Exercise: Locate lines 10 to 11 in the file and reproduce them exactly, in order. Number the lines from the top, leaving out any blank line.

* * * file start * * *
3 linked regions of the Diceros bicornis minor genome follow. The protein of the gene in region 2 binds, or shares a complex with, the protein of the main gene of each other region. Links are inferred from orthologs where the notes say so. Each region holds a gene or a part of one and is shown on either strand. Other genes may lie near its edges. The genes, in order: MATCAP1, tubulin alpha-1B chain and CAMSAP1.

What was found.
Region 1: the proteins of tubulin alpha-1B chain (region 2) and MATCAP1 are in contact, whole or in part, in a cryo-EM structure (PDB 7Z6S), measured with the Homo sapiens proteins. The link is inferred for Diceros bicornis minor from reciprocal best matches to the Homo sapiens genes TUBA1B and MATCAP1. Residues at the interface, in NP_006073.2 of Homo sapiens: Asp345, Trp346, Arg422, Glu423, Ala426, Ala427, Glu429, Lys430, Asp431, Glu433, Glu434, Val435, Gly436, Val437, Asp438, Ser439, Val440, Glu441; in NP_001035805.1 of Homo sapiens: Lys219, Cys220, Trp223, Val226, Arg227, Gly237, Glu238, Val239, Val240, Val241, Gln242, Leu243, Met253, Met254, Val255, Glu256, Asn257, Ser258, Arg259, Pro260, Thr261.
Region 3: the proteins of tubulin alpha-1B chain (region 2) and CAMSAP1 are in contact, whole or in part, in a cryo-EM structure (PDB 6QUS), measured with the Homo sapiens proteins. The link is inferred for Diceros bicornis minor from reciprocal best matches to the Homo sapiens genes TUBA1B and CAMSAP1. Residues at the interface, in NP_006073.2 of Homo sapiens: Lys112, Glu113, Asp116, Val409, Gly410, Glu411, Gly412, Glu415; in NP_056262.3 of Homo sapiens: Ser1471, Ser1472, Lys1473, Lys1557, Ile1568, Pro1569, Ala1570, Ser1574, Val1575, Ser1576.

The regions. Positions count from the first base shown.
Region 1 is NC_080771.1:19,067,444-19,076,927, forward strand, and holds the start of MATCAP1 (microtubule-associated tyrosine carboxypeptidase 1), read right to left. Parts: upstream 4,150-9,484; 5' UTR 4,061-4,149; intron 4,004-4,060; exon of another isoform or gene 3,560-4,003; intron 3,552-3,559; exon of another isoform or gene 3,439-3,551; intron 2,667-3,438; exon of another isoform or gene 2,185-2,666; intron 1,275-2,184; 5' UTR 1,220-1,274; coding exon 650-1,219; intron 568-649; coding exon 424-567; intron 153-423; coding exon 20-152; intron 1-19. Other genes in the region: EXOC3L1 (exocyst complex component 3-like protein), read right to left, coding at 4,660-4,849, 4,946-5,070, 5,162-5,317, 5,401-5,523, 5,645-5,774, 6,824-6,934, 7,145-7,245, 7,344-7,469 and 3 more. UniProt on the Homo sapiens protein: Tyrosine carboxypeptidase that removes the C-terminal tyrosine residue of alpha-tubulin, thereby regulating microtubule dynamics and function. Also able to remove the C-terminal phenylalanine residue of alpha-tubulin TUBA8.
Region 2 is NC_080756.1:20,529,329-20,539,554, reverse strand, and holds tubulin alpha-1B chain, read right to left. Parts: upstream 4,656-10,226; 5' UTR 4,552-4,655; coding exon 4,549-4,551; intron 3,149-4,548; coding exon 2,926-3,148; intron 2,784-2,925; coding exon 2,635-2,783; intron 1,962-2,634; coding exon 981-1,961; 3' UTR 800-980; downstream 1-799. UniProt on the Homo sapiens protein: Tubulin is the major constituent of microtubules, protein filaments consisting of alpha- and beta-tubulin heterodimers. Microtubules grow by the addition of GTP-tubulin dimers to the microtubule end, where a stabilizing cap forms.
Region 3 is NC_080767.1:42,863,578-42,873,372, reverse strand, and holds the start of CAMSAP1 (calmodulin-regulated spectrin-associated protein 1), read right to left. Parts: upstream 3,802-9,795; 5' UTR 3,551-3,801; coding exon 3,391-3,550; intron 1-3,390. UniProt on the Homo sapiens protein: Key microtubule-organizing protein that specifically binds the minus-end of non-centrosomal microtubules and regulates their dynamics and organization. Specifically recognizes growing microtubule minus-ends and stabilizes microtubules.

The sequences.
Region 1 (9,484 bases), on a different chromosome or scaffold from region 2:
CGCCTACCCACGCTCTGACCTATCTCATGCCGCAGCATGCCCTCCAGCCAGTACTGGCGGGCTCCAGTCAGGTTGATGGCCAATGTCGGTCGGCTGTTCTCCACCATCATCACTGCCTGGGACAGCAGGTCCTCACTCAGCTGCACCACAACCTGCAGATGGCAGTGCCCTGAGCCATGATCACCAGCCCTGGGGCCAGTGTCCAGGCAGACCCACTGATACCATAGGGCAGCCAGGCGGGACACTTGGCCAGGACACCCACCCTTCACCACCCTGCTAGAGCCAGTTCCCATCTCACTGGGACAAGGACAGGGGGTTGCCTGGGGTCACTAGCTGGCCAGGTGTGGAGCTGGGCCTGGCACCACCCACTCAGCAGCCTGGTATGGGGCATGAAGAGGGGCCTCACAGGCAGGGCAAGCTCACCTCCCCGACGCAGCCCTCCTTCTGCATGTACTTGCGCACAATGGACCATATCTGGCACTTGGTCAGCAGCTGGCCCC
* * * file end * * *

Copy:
Region 1 (9,484 bases), on a different chromosome or scaffold from region 2:
CGCCTACCCACGCTCTGACCTATCTCATGCCGCAGCATGCCCTCCAGCCAGTACTGGCGGGCTCCAGTCAGGTTGATGGCCAATGTCGGTCGGCTGTTCTCCACCATCATCACTGCCTGGGACAGCAGGTCCTCACTCAGCTGCACCACAACCTGCAGATGGCAGTGCCCTGAGCCATGATCACCAGCCCTGGGGCCAGTGTCCAGGCAGACCCACTGATACCATAGGGCAGCCAGGCGGGACACTTGGCCAGGACACCCACCCTTCACCACCCTGCTAGAGCCAGTTCCCATCTCACTGGGACAAGGACAGGGGGTTGCCTGGGGTCACTAGCTGGCCAGGTGTGGAGCTGGGCCTGGCACCACCCACTCAGCAGCCTGGTATGGGGCATGAAGAGGGGCCTCACAGGCAGGGCAAGCTCACCTCCCCGACGCAGCCCTCCTTCTGCATGTACTTGCGCACAATGGACCATATCTGGCACTTGGTCAGCAGCTGGCCCC